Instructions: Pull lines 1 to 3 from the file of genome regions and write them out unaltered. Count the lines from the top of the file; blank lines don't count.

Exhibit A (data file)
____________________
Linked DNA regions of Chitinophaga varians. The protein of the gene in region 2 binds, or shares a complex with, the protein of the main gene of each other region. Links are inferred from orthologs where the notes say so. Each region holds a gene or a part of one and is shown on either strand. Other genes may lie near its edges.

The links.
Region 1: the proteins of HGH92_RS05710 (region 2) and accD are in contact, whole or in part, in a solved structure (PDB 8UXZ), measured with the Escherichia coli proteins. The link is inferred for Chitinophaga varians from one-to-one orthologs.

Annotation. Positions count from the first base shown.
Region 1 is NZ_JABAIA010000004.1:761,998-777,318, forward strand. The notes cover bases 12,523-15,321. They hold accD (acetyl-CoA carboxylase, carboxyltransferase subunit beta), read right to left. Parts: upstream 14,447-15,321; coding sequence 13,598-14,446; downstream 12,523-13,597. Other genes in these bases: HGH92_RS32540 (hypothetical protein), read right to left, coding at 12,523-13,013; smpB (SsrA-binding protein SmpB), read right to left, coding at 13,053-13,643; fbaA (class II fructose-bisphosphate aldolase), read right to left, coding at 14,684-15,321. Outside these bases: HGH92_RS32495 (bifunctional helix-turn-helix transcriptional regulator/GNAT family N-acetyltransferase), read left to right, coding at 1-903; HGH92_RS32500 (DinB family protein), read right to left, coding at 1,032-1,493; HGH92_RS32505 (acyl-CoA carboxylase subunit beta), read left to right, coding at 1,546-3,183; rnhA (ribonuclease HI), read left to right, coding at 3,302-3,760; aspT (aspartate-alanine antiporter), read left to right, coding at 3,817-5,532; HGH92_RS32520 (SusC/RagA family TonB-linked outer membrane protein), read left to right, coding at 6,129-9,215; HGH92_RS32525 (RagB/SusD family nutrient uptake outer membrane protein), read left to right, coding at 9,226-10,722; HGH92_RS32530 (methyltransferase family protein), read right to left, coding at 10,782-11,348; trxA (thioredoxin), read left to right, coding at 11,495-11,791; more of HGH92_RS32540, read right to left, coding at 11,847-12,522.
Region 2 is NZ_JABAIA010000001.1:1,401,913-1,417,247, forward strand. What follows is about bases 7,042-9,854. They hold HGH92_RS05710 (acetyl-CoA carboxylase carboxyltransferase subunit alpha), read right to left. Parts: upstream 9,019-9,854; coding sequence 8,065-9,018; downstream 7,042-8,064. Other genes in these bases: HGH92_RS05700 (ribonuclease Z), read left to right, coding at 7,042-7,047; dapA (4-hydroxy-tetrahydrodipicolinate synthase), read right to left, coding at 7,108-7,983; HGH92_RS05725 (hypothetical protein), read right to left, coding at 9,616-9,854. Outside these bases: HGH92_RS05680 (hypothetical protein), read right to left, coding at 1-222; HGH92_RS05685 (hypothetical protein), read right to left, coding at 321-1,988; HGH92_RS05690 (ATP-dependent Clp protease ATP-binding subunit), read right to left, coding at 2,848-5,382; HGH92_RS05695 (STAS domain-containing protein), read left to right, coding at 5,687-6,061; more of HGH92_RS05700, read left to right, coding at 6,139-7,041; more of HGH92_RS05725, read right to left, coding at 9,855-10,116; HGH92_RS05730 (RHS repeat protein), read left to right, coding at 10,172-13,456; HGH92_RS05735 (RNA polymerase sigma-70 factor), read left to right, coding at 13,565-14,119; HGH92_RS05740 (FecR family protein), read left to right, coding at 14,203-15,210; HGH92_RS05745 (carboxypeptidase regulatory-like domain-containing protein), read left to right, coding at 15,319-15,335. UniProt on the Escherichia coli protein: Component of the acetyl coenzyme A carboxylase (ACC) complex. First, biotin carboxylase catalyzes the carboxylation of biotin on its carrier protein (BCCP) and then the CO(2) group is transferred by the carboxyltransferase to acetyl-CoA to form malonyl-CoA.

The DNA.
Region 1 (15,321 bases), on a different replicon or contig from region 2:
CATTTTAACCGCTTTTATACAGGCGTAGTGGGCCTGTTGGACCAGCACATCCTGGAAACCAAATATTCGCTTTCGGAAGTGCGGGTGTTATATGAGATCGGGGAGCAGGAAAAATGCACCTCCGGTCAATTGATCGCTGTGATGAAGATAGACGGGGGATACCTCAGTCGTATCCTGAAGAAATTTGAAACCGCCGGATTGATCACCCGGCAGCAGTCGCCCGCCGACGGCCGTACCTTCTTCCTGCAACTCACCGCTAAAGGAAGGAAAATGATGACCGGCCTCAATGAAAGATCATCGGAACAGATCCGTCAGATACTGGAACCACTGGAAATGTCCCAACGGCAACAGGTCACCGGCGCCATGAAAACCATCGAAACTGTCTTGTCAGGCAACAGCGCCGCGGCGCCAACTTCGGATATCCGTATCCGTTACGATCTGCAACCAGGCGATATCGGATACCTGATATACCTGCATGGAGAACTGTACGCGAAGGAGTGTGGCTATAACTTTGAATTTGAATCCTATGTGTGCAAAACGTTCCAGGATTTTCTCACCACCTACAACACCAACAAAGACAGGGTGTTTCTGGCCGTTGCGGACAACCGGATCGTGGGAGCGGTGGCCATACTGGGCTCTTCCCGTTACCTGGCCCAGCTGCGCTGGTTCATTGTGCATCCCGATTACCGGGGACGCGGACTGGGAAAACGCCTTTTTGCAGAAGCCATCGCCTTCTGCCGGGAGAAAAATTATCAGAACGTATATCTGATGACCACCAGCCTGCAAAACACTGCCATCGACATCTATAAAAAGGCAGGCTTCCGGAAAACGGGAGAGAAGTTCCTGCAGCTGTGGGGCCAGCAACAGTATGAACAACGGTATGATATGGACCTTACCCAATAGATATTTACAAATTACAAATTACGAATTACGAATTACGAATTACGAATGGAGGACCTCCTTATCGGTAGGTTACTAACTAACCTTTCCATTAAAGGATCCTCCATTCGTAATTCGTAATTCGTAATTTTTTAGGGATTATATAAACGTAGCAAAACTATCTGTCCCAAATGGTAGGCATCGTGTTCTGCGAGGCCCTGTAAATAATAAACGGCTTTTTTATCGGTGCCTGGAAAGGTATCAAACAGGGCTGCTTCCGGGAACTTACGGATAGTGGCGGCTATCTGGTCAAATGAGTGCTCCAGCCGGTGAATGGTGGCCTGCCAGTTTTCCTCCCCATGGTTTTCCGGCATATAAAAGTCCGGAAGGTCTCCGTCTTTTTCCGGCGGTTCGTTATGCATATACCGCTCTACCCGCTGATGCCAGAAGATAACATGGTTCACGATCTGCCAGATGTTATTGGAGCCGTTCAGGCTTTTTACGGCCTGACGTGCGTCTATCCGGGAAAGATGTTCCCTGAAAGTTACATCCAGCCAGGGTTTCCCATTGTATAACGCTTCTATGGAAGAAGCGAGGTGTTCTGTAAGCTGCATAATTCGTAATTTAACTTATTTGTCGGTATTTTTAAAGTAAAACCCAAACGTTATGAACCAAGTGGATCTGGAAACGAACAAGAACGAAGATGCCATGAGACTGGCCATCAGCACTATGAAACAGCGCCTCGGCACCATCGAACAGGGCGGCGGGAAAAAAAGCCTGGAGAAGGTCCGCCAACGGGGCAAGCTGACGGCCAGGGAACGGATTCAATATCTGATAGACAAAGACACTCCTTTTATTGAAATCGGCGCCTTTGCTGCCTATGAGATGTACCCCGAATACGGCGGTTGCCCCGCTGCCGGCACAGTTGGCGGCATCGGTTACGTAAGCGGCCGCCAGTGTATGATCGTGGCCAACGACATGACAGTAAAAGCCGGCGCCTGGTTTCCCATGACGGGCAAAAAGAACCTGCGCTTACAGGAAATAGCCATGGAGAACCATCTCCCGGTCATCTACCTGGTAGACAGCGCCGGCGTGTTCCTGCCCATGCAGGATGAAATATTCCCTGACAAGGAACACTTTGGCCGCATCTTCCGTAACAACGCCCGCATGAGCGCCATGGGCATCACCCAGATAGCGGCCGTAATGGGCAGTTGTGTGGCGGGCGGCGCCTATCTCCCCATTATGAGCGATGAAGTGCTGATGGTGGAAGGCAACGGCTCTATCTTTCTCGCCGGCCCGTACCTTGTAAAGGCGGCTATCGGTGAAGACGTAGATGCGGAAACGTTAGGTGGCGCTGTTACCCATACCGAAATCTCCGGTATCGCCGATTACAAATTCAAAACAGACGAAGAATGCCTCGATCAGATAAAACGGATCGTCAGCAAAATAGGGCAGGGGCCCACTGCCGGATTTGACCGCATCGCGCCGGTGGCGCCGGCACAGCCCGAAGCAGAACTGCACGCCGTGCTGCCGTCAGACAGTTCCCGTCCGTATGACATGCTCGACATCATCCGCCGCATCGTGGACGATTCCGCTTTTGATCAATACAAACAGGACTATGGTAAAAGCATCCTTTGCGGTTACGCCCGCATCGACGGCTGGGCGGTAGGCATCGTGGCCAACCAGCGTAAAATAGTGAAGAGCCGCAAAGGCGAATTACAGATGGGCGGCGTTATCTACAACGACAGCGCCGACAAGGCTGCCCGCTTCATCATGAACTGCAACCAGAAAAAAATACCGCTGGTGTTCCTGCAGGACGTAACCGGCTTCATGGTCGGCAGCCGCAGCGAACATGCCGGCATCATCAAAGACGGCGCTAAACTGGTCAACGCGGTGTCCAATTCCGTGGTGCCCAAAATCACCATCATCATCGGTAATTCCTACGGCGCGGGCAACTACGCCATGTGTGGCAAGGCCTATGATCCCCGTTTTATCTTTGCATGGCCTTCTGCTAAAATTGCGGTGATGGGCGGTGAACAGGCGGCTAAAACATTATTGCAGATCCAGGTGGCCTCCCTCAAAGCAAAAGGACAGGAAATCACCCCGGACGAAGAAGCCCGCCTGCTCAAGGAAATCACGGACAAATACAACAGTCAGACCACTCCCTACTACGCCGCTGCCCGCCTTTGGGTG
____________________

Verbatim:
Linked DNA regions of Chitinophaga varians. The protein of the gene in region 2 binds, or shares a complex with, the protein of the main gene of each other region. Links are inferred from orthologs where the notes say so. Each region holds a gene or a part of one and is shown on either strand. Other genes may lie near its edges.

The links.
Region 1: the proteins of HGH92_RS05710 (region 2) and accD are in contact, whole or in part, in a solved structure (PDB 8UXZ), measured with the Escherichia coli proteins. The link is inferred for Chitinophaga varians from one-to-one orthologs.